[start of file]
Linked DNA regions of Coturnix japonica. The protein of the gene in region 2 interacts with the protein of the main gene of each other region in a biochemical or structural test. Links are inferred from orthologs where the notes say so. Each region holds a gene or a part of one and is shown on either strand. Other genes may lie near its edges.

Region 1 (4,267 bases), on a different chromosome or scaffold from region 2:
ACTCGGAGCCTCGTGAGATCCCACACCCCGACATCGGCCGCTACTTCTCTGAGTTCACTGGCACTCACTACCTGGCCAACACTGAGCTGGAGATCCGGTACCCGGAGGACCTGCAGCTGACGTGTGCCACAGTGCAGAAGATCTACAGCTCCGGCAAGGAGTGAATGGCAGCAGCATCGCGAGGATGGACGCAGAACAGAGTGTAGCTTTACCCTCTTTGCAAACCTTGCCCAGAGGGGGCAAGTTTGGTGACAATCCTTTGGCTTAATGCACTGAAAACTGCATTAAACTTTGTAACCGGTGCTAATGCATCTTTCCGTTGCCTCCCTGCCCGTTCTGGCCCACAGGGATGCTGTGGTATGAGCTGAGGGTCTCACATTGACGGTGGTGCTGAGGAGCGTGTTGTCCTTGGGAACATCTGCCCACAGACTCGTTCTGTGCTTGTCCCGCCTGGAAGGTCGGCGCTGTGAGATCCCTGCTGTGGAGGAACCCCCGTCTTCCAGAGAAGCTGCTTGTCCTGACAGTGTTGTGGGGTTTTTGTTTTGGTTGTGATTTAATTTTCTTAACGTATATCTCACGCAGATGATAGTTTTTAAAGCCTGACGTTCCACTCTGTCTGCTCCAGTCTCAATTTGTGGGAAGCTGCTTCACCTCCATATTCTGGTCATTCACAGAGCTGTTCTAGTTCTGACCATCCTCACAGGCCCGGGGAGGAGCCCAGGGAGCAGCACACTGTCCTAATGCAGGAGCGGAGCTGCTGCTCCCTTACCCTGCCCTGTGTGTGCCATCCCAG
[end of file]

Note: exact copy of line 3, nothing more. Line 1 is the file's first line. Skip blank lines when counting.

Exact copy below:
ACTCGGAGCCTCGTGAGATCCCACACCCCGACATCGGCCGCTACTTCTCTGAGTTCACTGGCACTCACTACCTGGCCAACACTGAGCTGGAGATCCGGTACCCGGAGGACCTGCAGCTGACGTGTGCCACAGTGCAGAAGATCTACAGCTCCGGCAAGGAGTGAATGGCAGCAGCATCGCGAGGATGGACGCAGAACAGAGTGTAGCTTTACCCTCTTTGCAAACCTTGCCCAGAGGGGGCAAGTTTGGTGACAATCCTTTGGCTTAATGCACTGAAAACTGCATTAAACTTTGTAACCGGTGCTAATGCATCTTTCCGTTGCCTCCCTGCCCGTTCTGGCCCACAGGGATGCTGTGGTATGAGCTGAGGGTCTCACATTGACGGTGGTGCTGAGGAGCGTGTTGTCCTTGGGAACATCTGCCCACAGACTCGTTCTGTGCTTGTCCCGCCTGGAAGGTCGGCGCTGTGAGATCCCTGCTGTGGAGGAACCCCCGTCTTCCAGAGAAGCTGCTTGTCCTGACAGTGTTGTGGGGTTTTTGTTTTGGTTGTGATTTAATTTTCTTAACGTATATCTCACGCAGATGATAGTTTTTAAAGCCTGACGTTCCACTCTGTCTGCTCCAGTCTCAATTTGTGGGAAGCTGCTTCACCTCCATATTCTGGTCATTCACAGAGCTGTTCTAGTTCTGACCATCCTCACAGGCCCGGGGAGGAGCCCAGGGAGCAGCACACTGTCCTAATGCAGGAGCGGAGCTGCTGCTCCCTTACCCTGCCCTGTGTGTGCCATCCCAG